(Dr Perry) I cannot say with any absolute certainty
that we have complete confidence in every board all of the time.
There are 29,000 people who sit on RSL boards. They are people
who work entirely without payment. It one of the biggest voluntary
33. That is not an excuse that they can use,
though, is it?
(Dr Perry) Absolutely not and one housing association
board found that out recently. We have been working on governance
issues with housing associations for some time. The National Housing
Federation does a very large amount of work with the boards of
housing associations. We have at the moment the consultation paper
out on modernising governance to which we are getting a good response,
which raises issues and develops issues like appraisal of board
members, proper recruitment systems for board members, peer appraisal
and mentoring for board members, and tries to introduce into the
RSL sector best practicethe sort of thing that the Institute
of Directors and the CBI have been doing.
34. You reckon that you do take a certain amount
of action to ensure that the boards are competent?
(Dr Perry) We encourage RSLs to develop methods which
will give them reassurance that their boards are competent.
35. Do you assess the boards at all?
(Dr Perry) We do not assess the boards personally.
Our lead regulators would certainly take a view on whether a board
is on top of the job, is interacting properly, engaging properly
with their own senior staff, and receiving the right kinds of
report and doing with the reports what they are supposed to do.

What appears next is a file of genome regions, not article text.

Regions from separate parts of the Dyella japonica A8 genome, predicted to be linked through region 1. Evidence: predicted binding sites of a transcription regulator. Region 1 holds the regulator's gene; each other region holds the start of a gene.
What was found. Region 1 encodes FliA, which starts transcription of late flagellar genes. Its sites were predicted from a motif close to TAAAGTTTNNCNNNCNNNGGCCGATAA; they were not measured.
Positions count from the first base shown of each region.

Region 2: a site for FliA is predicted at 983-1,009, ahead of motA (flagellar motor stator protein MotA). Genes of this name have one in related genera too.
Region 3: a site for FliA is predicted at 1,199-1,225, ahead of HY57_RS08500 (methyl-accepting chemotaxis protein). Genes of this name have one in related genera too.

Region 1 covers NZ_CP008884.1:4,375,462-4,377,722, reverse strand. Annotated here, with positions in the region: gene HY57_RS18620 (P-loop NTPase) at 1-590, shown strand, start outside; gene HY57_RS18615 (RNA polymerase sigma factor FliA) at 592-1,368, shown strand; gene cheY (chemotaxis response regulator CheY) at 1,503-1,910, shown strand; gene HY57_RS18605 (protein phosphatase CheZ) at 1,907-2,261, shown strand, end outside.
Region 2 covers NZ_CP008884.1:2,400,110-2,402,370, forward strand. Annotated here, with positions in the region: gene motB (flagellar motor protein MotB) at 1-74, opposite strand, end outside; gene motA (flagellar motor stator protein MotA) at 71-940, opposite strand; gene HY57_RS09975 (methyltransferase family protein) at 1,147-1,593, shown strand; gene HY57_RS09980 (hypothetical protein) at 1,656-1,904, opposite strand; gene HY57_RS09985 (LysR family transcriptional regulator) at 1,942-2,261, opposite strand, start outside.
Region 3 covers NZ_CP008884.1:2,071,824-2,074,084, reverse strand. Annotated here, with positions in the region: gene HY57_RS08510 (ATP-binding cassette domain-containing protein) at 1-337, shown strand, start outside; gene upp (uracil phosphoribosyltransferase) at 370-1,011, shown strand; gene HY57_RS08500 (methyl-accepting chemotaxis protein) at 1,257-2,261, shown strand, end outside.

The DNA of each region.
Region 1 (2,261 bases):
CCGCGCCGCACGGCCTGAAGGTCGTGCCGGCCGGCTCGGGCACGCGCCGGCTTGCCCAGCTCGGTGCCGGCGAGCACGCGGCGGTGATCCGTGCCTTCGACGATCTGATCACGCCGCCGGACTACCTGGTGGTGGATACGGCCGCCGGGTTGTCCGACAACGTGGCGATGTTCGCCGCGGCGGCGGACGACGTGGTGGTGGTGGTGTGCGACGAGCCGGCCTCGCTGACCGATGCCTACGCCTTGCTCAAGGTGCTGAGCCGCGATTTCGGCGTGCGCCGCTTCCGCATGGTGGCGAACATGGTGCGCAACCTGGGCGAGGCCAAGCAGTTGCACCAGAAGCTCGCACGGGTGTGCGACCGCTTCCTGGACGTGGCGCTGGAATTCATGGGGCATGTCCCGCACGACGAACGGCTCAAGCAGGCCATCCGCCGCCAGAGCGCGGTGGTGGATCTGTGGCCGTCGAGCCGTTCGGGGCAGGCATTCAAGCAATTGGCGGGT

To that extent we do have an informal finger on the pulse of the
quality of boards.
36. The Chairman talked about the new Regulatory
Code that is coming in, which is at consultation stage. Do you
plan for that Regulatory Code to assist you in the assessment
of the competence of the boards?
(Dr Perry) Yes because the contents of the Code will
include issues about the competence of the board. Mrs Miller has
been responsible for doing a lot of this work.
(Mrs Miller) There are three key elements to the Regulatory
Code and they are to ensure that the organisation is viable, to
ensure that it is properly governed, and to ensure that it is
properly managed. In holding associations to the Regulatory Code
we place great emphasis on the boards' responsibility in making
sure that they meet our requirements.
37. I will move on then. When you assess a housing
association's or an RSL's financial viability, what account do
you take of the salary levels of the senior staff and the benefits
that they get and the golden handshake that they might be given?
I can always remember a housing officer of a local authority coming
to me with an annual report of a housing association and saying,
"Look at the back page there, have a look at it, see the
salaries they are paying them and what I am getting compared to
(Dr Perry) I think it is fair to say that since there
have been a couple of high profile cases in the last year or so
that the word has gone out in the sector that this is something
which has to be regarded seriously by them. We do have the power
where payments are made which are non-contractual to intervene
and we have used that power recently. Where very, very good packages
are built into the contracts of employment we have less intervention
powers. I think the power of peer pressure within the movement
is getting quite strong now and I think such cases as there have
been in the past are unlikely to be repeated.
38. Okay. Let us move on. Paragraph 4.7this
is about the regulatory teamshow do you actually appoint
the regional teams?
(Dr Perry) We have been going through that process
now. I was personally involved, and I selected with board members
the assistant chief executive for regulation and I was also a
member of the interview panels for the four directors of regulation
in the country. We have now appointed assistant directors. We
have recruited by public advertisement widely in the media and
we have been successful in recruiting people from outside the
39. Are you confident that you are getting the
right people for the job? It is a fairly junior post, is it not?
(Dr Perry) No.
1 Note: See Evidence, Appendix 1, page 11
(PAC 00-01/174). Back
Note: See Evidence, Appendix 1, page 11 (PAC 00-01/174). Back